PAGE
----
|The dreaded pirate frigate, bane of all merchants.|
I like pirates. I like board games. It’s then no stretch to apply simple logic and assume that I would like a pirate themed board game! History has proven to be a bit rocky (or at least lacking) concerning the reviews and critical reception of a few titles, such as Blackbeard or Pirate's Cove. Z-Man Games with designers Christian Marcussen and Kasper Aagaard have really done the genre some pirate justice with Merchants & Marauders.
In M&M, you get to play the role of one of 16 possible "sea captains" out to gain the most glory (10 glory points are required to win). You'll notice that I have this in quotations - a cool feature of the game is that it doesn't pigeon hole you into playing one certain way. You get to choose between two major strategies: spend your time and energy shipping goods to produce coin and glory points, or raid merchants and other players by committing acts of piracy for glory. That's the defining element that gives this game so much flexibility. Should I go crazy, swashbuckling pirate on any fool unlucky enough to cross my path? Or do I keep my nose clean, stick to the safer waters, and trade goods to make my bank? Or should I be something in between?
In any case, your strategy is supplemented by a few other ways to make glory points. There are two types of cards that make their way to the table - rumors and missions. Rumors require you to reach a certain location and then make a skill check to complete the rumor (which will sometimes include minor battling). Missions are similar, but often are a bit trickier. In either case, you will reap monetary rewards or advantages on the game board and (more importantly) a glory point for completing them! You also get a glory point for defeating an opposing captain (player or non-player) in battle, for raiding a merchant ship worth 12 or more gold, and a one time point for upgrading to one of the larger, more costly ships. Finally, you can - in true pirate style - stash gold in a your cardboard treasure chest (yes, you get a 3-D treasure chest!) for 1 glory point per gold stash, up to a maximum of 5 points. This is kept secret from the other players and only revealed when you declare that you've won.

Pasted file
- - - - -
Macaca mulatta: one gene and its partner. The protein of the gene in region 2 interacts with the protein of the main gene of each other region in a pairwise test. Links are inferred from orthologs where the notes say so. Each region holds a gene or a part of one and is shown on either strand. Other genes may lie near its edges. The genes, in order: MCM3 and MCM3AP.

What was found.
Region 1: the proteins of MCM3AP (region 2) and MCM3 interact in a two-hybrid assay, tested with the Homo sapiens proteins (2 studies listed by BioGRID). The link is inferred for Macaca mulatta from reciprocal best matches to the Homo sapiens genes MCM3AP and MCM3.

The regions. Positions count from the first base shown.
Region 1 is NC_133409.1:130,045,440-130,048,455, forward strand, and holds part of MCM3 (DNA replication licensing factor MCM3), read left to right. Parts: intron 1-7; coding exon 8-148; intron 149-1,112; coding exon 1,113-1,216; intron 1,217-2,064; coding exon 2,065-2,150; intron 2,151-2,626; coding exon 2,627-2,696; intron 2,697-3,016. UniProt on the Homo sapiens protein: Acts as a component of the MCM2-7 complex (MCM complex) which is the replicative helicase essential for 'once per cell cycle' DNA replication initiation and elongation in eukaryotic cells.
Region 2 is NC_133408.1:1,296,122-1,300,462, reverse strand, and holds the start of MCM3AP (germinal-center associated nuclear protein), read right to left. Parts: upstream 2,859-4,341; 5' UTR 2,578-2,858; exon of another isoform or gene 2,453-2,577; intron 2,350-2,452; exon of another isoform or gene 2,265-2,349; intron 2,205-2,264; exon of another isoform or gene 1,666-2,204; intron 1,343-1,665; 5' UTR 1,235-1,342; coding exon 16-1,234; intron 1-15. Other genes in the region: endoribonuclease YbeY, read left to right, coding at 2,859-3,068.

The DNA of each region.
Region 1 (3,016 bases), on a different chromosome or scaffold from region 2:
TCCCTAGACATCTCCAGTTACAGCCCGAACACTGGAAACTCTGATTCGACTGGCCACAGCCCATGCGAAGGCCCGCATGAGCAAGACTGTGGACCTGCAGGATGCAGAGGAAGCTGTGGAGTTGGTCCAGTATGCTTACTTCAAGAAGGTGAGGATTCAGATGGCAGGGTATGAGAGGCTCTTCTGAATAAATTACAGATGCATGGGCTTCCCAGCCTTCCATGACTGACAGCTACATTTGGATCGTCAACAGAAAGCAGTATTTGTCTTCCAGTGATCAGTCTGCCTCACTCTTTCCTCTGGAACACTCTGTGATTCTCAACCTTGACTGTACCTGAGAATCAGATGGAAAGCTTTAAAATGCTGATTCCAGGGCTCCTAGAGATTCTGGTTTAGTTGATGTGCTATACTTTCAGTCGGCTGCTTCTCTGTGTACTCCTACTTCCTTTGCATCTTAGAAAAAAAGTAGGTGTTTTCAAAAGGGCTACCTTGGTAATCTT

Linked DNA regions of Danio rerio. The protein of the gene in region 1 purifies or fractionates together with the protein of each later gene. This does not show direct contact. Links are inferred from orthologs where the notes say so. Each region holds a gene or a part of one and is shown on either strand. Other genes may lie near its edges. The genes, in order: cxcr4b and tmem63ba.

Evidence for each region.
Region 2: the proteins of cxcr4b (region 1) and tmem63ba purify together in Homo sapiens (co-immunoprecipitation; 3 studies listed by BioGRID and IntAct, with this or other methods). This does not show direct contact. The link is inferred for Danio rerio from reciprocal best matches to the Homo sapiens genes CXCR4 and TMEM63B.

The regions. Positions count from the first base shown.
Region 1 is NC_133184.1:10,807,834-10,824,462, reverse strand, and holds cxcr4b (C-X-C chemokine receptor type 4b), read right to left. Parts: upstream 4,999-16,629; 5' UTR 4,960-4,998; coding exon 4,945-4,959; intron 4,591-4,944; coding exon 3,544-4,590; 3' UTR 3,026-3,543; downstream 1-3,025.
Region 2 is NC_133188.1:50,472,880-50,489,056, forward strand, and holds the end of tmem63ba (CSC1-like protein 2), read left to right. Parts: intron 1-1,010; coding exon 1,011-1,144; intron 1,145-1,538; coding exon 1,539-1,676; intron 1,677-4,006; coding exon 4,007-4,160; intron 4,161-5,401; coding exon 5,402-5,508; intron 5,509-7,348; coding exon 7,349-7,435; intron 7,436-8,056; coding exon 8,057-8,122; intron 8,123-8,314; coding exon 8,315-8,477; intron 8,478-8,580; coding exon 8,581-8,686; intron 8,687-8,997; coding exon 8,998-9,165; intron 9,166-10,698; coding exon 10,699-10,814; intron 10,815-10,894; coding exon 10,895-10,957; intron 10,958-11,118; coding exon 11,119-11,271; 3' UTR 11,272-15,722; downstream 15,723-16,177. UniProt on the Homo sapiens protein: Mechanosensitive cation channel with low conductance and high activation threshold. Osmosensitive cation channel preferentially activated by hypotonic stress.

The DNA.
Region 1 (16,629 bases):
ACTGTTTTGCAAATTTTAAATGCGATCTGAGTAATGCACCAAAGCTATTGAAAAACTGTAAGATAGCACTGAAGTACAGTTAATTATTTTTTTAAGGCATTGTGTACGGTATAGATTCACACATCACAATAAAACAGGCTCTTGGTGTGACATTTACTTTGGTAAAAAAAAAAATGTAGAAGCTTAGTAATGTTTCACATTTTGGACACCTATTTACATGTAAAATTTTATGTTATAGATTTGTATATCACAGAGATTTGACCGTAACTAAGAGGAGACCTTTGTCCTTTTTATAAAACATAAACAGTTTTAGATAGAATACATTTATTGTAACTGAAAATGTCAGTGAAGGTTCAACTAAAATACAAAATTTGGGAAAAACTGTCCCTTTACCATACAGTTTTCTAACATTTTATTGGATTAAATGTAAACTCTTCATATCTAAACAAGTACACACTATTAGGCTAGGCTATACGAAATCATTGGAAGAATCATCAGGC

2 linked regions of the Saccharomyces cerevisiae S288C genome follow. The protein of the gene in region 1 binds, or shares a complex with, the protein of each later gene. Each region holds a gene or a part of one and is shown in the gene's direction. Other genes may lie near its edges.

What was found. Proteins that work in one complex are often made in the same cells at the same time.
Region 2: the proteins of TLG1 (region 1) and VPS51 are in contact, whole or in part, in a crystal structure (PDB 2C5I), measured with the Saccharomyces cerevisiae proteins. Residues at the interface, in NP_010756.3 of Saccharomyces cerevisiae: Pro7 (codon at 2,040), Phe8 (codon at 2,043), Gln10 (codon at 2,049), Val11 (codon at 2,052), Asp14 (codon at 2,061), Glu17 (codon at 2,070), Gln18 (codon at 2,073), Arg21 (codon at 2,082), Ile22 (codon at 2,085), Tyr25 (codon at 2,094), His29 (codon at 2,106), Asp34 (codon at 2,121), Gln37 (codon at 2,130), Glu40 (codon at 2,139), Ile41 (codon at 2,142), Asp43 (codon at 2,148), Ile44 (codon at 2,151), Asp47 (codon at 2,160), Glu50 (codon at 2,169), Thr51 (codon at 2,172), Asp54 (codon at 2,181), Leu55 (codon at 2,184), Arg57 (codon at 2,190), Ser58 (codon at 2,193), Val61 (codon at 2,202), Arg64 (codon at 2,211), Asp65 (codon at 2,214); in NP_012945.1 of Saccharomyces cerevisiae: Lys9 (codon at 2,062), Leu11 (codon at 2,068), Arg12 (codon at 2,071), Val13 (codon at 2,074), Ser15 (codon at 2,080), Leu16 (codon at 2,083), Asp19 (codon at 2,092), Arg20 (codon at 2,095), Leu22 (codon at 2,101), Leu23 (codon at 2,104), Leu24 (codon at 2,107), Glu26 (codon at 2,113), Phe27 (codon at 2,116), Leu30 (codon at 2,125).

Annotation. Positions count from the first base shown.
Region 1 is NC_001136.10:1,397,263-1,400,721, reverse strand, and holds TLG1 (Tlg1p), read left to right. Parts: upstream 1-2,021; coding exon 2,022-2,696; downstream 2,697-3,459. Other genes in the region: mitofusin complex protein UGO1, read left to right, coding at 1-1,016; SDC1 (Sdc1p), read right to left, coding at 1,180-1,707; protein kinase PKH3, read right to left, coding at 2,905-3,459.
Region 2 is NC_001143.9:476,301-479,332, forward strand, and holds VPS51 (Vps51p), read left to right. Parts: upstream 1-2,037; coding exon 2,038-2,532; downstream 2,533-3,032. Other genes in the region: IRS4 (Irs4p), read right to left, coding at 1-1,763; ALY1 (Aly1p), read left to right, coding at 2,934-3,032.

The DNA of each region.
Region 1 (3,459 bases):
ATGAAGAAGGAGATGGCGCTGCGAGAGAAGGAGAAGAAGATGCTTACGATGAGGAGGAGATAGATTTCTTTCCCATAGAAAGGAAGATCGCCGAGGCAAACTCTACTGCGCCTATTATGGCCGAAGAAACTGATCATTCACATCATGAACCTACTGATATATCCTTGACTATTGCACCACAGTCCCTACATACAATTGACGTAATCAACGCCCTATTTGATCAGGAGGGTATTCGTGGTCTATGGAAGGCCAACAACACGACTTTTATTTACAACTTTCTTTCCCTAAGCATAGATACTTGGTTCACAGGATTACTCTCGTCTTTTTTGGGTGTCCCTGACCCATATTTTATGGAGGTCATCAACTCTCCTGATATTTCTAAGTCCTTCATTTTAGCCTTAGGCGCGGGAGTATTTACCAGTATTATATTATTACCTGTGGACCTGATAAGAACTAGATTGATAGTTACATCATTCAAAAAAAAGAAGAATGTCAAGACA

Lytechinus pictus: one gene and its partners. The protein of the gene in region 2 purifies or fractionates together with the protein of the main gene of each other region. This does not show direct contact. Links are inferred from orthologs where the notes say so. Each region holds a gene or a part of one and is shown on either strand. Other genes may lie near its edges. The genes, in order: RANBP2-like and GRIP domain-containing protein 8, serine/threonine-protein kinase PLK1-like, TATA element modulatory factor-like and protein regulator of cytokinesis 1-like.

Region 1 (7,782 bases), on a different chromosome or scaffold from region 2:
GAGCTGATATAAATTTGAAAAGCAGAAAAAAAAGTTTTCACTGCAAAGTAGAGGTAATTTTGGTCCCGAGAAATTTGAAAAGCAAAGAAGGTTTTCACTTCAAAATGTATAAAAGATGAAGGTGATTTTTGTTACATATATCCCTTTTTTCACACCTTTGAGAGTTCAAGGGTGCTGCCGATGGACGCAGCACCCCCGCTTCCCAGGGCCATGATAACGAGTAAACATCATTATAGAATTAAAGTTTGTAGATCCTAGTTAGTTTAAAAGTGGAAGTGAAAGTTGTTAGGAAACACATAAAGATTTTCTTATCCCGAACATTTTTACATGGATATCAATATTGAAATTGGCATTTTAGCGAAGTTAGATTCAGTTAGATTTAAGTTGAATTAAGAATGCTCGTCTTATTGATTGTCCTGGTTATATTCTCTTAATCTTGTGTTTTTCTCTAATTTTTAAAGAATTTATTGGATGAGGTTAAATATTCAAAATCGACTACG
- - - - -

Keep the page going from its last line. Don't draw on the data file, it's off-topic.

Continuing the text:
|The board in action - all four navies AND a pirate frigate out?? DANG.|
The game mechanics have enough nuances and depth to make them challenging, and yet they are simple enough to keep game play going without too much "crunching." You essentially have 3 action points each turn, with 3 possible action choices: move, port, and scout. The map is divided into sea zones and ports. With one move action you can traverse a sea zone to an adjacent one, or you can move from a sea zone into a port. Port takes one action point, but allows you to do a multitude of actions, from buying ship upgrades to gaining rumors or missions, to buying and selling goods. Scouting is what you use to look for merchant ships (if interested in raiding them) or other captains. Naval ships and pirate ships controlled by the board show up and pose a threat to players. Naval ships hunt pirates and/or captains with nationalities they are at war with. Pirate ships hunt merchants. In either case, you can have enemies around you fast! The quickest way to avoid being hurt is to stay in the ports as much as you can - it takes longer to "port hop" around like this, but you can stay under the radar relatively easily.